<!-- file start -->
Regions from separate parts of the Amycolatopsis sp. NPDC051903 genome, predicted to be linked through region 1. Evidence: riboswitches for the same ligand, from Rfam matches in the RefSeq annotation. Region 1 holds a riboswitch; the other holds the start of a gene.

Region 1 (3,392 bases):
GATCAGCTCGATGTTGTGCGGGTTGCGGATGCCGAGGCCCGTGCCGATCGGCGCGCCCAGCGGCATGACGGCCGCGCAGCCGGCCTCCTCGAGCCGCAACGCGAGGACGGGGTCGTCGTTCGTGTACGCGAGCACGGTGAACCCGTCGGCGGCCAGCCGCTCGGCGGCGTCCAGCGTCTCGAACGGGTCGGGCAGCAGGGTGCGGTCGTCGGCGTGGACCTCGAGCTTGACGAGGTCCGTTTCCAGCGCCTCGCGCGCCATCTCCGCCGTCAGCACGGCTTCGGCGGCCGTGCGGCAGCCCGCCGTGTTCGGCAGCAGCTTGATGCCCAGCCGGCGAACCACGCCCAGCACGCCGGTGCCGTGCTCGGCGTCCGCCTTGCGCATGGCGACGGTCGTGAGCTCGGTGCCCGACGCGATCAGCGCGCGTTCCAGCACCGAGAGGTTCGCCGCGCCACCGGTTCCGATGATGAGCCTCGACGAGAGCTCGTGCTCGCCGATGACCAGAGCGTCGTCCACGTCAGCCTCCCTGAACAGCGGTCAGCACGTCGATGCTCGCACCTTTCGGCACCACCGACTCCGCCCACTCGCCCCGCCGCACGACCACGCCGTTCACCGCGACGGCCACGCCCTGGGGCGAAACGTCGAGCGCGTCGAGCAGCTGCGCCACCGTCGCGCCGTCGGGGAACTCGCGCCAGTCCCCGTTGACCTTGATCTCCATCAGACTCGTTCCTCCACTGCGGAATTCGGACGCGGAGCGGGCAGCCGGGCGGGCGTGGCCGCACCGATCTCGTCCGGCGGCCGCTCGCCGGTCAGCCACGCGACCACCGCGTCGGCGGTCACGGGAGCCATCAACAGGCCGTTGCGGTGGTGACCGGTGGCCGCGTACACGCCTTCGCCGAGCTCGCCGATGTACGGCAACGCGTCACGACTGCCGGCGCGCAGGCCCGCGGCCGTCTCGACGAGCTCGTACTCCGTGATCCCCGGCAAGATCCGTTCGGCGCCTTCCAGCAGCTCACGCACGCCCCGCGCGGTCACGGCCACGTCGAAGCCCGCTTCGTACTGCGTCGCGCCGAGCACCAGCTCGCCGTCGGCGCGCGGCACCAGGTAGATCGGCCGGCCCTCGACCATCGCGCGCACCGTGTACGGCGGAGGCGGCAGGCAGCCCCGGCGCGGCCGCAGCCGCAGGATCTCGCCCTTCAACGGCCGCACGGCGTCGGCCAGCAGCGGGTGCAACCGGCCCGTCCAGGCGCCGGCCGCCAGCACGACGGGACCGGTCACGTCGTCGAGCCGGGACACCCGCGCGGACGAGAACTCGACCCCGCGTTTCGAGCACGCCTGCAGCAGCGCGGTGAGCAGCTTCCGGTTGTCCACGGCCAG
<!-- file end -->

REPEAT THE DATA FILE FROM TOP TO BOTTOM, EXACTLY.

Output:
Regions from separate parts of the Amycolatopsis sp. NPDC051903 genome, predicted to be linked through region 1. Evidence: riboswitches for the same ligand, from Rfam matches in the RefSeq annotation. Region 1 holds a riboswitch; the other holds the start of a gene.

Region 1 (3,392 bases):
GATCAGCTCGATGTTGTGCGGGTTGCGGATGCCGAGGCCCGTGCCGATCGGCGCGCCCAGCGGCATGACGGCCGCGCAGCCGGCCTCCTCGAGCCGCAACGCGAGGACGGGGTCGTCGTTCGTGTACGCGAGCACGGTGAACCCGTCGGCGGCCAGCCGCTCGGCGGCGTCCAGCGTCTCGAACGGGTCGGGCAGCAGGGTGCGGTCGTCGGCGTGGACCTCGAGCTTGACGAGGTCCGTTTCCAGCGCCTCGCGCGCCATCTCCGCCGTCAGCACGGCTTCGGCGGCCGTGCGGCAGCCCGCCGTGTTCGGCAGCAGCTTGATGCCCAGCCGGCGAACCACGCCCAGCACGCCGGTGCCGTGCTCGGCGTCCGCCTTGCGCATGGCGACGGTCGTGAGCTCGGTGCCCGACGCGATCAGCGCGCGTTCCAGCACCGAGAGGTTCGCCGCGCCACCGGTTCCGATGATGAGCCTCGACGAGAGCTCGTGCTCGCCGATGACCAGAGCGTCGTCCACGTCAGCCTCCCTGAACAGCGGTCAGCACGTCGATGCTCGCACCTTTCGGCACCACCGACTCCGCCCACTCGCCCCGCCGCACGACCACGCCGTTCACCGCGACGGCCACGCCCTGGGGCGAAACGTCGAGCGCGTCGAGCAGCTGCGCCACCGTCGCGCCGTCGGGGAACTCGCGCCAGTCCCCGTTGACCTTGATCTCCATCAGACTCGTTCCTCCACTGCGGAATTCGGACGCGGAGCGGGCAGCCGGGCGGGCGTGGCCGCACCGATCTCGTCCGGCGGCCGCTCGCCGGTCAGCCACGCGACCACCGCGTCGGCGGTCACGGGAGCCATCAACAGGCCGTTGCGGTGGTGACCGGTGGCCGCGTACACGCCTTCGCCGAGCTCGCCGATGTACGGCAACGCGTCACGACTGCCGGCGCGCAGGCCCGCGGCCGTCTCGACGAGCTCGTACTCCGTGATCCCCGGCAAGATCCGTTCGGCGCCTTCCAGCAGCTCACGCACGCCCCGCGCGGTCACGGCCACGTCGAAGCCCGCTTCGTACTGCGTCGCGCCGAGCACCAGCTCGCCGTCGGCGCGCGGCACCAGGTAGATCGGCCGGCCCTCGACCATCGCGCGCACCGTGTACGGCGGAGGCGGCAGGCAGCCCCGGCGCGGCCGCAGCCGCAGGATCTCGCCCTTCAACGGCCGCACGGCGTCGGCCAGCAGCGGGTGCAACCGGCCCGTCCAGGCGCCGGCCGCCAGCACGACGGGACCGGTCACGTCGTCGAGCCGGGACACCCGCGCGGACGAGAACTCGACCCCGCGTTTCGAGCACGCCTGCAGCAGCGCGGTGAGCAGCTTCCGGTTGTCCACGGCCAG